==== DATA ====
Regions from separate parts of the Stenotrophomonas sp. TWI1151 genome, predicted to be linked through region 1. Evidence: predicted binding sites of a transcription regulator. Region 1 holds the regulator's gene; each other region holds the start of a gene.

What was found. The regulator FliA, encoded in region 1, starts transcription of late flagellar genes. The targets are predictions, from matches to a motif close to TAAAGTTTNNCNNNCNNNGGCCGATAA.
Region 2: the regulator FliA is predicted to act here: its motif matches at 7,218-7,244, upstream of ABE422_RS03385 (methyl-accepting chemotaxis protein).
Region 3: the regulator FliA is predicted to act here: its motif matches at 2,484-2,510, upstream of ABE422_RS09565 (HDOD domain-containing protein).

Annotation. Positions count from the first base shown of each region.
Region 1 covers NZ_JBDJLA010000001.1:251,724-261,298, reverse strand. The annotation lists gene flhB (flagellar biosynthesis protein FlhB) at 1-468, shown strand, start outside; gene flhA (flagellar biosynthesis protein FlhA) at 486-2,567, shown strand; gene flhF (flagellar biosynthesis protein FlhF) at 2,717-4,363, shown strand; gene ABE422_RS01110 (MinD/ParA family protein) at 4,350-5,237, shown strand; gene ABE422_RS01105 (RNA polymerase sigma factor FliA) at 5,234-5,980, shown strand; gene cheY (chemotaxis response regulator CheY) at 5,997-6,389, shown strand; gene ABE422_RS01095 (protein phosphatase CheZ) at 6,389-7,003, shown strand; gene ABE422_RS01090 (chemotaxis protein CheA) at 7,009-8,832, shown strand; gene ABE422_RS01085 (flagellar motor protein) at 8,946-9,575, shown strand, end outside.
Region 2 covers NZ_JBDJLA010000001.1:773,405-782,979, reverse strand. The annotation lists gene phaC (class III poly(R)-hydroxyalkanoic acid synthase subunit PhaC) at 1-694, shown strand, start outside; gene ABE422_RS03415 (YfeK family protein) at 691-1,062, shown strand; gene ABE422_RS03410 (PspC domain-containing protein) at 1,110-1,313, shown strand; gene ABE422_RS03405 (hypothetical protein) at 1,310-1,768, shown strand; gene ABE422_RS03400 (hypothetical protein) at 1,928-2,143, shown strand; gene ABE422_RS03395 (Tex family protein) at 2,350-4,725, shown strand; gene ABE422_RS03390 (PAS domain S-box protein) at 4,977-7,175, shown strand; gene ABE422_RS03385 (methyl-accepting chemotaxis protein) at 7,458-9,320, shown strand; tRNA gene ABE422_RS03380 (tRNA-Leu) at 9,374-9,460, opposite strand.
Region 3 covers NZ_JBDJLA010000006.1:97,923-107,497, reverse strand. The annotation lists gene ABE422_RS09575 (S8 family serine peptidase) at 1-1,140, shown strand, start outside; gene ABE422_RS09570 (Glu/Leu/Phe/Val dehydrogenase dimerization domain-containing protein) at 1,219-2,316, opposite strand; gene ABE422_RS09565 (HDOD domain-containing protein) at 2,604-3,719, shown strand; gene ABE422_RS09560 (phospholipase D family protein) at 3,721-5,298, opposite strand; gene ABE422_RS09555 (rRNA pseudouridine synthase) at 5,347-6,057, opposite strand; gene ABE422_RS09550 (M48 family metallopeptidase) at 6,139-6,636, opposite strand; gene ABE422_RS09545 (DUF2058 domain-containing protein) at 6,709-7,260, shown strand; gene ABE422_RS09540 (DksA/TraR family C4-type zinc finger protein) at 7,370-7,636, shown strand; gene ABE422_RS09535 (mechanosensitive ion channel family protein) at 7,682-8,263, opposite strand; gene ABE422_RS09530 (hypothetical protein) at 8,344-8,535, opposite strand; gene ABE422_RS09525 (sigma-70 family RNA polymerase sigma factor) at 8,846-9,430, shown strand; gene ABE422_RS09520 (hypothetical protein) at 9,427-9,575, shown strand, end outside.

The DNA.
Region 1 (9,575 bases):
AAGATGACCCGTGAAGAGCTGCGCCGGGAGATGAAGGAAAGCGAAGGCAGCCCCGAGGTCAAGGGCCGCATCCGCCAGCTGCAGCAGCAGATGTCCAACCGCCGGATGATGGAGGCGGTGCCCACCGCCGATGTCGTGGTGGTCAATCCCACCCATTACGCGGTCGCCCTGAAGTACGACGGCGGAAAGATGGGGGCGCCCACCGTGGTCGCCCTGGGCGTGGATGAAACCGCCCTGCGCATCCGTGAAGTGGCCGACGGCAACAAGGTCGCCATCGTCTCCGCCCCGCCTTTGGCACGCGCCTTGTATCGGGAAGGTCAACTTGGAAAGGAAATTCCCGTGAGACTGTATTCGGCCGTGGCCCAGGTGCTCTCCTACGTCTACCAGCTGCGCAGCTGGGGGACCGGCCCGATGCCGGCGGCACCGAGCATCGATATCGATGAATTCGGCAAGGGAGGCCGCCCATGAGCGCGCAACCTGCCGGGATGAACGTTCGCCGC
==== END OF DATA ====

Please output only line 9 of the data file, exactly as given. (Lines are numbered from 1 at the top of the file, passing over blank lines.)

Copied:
The DNA.